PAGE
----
All the major spiritual traditions of the world
regard equanimity as central to their teachings. In verse 2.48 of the
sacred Hindu text the Bhagavad Gita, Krishna teaches: “Perform your duty
equipoised, O Arjuna, abandoning all attachment to success or failure.
Such equanimity is called yoga.” Hindus and yogis define yoga as “union
with God,” designating equanimity as the one all important virtue to
realizing their divinity. Krishna advises Arjuna to maintain
non-attachment because it’s that even-mindedness that enables us to
escape the ego’s firm grip that constantly compels us to strive for this
and avoid that. While abiding in equanimity, we can see more clearly
that all those events happening on the surface of our existence are only
as relevant as we believe them to be. In equanimity, we experience our
true Selves. Looking beyond the spiritual traditions originating
in India, Christianity too embraces equanimity as an important part of
its beliefs. St. Paul writes in Philippians 4:11:13 about focusing on
the divine rather than getting swayed by externalities: “I have learned
to be content with whatever I have. I know what it is to have little,
and I know what it is to have plenty. In any and all circumstances I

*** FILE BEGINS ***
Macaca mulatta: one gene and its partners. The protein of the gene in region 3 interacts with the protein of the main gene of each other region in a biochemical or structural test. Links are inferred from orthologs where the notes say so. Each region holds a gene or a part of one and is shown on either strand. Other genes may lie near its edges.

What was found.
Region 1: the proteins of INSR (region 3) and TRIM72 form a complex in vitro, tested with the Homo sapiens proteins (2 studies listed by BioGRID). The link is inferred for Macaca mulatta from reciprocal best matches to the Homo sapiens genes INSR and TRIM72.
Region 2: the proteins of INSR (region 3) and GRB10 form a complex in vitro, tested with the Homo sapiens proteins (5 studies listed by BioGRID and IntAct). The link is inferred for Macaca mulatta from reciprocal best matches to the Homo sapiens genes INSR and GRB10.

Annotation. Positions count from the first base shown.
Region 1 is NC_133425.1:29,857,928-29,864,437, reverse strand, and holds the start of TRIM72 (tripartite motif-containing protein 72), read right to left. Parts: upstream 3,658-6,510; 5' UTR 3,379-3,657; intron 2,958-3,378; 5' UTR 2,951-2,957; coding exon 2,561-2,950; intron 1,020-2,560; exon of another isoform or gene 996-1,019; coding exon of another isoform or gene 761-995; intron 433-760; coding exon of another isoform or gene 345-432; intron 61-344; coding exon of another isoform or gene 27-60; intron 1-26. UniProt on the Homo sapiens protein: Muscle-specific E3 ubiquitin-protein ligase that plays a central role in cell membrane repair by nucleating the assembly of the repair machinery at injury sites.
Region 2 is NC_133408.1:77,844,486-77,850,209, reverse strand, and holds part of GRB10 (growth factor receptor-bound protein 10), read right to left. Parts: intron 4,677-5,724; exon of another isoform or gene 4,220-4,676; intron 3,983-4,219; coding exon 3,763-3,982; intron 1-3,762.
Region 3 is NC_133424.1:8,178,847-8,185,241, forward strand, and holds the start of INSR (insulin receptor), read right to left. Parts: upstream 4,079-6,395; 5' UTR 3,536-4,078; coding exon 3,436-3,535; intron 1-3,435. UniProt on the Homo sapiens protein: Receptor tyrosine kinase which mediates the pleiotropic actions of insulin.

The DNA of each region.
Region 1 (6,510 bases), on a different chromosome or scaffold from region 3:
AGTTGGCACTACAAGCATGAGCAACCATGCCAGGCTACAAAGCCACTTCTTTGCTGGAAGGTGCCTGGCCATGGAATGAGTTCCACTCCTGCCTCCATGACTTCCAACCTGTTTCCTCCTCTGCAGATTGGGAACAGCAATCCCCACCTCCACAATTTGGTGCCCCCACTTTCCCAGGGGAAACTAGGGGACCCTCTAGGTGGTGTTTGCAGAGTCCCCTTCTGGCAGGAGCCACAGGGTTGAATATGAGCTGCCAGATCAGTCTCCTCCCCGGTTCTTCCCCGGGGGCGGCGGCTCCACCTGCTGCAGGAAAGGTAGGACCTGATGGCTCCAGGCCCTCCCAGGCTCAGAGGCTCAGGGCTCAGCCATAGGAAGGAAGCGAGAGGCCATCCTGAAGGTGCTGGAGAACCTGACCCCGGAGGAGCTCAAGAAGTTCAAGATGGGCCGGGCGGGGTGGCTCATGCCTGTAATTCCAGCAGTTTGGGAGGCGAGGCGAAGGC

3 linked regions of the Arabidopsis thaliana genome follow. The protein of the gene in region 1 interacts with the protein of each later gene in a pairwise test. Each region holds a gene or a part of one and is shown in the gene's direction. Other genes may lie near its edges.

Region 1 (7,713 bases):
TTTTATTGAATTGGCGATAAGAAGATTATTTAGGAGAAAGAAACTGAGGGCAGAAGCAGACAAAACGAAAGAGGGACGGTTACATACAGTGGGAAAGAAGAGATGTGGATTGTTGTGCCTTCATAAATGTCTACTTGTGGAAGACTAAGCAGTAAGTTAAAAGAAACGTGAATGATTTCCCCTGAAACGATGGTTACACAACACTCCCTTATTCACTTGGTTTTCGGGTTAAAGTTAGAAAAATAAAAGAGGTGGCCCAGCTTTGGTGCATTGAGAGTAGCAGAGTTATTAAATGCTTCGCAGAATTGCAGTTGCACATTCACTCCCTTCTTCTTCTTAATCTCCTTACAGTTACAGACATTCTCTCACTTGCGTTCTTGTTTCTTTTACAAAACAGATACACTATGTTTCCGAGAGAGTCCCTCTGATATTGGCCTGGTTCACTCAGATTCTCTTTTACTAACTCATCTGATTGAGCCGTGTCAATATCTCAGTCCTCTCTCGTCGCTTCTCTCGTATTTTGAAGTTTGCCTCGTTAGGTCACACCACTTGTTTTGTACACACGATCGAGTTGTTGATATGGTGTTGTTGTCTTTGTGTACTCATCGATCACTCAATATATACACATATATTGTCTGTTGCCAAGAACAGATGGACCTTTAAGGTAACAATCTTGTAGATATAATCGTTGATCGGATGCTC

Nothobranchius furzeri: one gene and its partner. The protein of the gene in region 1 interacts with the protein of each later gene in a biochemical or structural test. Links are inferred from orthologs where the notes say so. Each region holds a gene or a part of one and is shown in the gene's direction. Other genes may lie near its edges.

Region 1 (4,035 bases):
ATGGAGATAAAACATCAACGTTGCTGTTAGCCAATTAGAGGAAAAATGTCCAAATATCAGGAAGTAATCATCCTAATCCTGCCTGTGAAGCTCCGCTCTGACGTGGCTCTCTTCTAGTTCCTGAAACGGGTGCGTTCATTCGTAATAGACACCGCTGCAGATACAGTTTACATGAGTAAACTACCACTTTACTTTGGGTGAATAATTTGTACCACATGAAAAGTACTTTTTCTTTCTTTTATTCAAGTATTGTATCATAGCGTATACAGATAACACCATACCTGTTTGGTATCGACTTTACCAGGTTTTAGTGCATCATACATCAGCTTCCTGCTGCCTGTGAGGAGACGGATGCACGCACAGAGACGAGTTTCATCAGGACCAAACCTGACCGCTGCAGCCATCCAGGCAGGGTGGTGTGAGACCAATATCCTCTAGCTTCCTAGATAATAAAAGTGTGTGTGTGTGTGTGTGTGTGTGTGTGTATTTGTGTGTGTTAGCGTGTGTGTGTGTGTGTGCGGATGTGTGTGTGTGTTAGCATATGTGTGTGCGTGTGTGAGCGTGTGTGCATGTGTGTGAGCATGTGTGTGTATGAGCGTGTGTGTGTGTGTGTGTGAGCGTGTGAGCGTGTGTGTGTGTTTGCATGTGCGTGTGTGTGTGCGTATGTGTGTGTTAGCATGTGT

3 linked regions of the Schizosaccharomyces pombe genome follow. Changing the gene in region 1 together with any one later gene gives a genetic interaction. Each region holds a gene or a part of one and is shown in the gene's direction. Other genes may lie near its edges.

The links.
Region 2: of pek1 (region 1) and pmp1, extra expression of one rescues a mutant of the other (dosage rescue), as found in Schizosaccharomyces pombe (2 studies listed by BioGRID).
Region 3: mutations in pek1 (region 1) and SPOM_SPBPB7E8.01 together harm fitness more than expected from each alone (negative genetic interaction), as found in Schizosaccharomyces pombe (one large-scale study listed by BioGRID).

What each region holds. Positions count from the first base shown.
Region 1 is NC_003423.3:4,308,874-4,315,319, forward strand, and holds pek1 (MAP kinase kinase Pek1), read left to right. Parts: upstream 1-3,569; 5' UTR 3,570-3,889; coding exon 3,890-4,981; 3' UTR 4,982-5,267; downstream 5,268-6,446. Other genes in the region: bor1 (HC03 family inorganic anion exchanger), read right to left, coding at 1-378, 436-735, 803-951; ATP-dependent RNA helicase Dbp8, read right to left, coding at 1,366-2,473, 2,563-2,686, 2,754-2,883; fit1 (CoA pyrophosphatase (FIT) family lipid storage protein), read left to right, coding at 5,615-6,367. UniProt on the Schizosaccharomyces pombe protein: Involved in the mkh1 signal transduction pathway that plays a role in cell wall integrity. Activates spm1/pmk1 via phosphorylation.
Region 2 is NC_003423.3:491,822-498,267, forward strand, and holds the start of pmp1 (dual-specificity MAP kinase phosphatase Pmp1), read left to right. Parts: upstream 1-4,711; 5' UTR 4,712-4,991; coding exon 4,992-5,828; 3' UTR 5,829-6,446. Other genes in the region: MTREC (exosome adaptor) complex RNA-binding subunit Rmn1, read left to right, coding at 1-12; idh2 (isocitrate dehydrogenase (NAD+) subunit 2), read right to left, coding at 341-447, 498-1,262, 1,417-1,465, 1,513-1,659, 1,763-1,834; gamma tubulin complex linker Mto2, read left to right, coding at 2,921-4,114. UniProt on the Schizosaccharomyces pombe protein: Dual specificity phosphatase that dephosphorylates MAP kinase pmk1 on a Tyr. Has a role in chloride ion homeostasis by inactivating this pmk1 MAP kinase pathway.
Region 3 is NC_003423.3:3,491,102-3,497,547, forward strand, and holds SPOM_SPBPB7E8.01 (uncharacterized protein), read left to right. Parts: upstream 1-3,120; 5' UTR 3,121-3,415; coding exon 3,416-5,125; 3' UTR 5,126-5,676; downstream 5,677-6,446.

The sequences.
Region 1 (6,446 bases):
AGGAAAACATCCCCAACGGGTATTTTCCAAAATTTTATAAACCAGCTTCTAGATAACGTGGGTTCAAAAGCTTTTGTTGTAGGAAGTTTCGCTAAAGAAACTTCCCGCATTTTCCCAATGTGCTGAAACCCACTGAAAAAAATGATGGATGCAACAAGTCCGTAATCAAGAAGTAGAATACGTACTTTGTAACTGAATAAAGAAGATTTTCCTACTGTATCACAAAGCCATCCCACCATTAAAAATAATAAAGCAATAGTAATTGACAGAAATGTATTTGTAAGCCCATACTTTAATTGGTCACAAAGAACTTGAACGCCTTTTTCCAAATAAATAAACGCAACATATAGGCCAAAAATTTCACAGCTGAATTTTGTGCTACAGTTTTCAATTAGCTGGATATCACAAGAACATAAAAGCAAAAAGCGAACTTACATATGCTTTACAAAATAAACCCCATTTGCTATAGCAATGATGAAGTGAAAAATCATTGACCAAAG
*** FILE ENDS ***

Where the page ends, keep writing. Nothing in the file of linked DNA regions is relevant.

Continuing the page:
have learned the secret of being well-fed and of going hungry, of having
plenty and of being in need. I can do all things through him who
strengthens me.” According to Rabbi Chaim Vital, equanimity (“hishtavut”
in Hebrew)is a prerequisite to meditation, which in turn
is a prerequisite to realizing divine inspiration and prophecy. Unless
we can maintain equanimity, we need to further attach our consciousness
to G-d. Rabbi Avner, in a teaching on the secret of equanimity, says to
“surrender your heart even more, a true surrendering, until you have
attained equanimity. Then you will be able to meditate.” "
- Kiva Bottero, Equanimity: A Higher State of Happiness
"What is patience but an equanimity which
enables you to rise superior to the trials of life."
- William Osler
"Gratitude, not understanding, is the secret to
joy and equanimity."
- Anne Lamott
"Expect nothing and
accept everything and you will never be disappointed."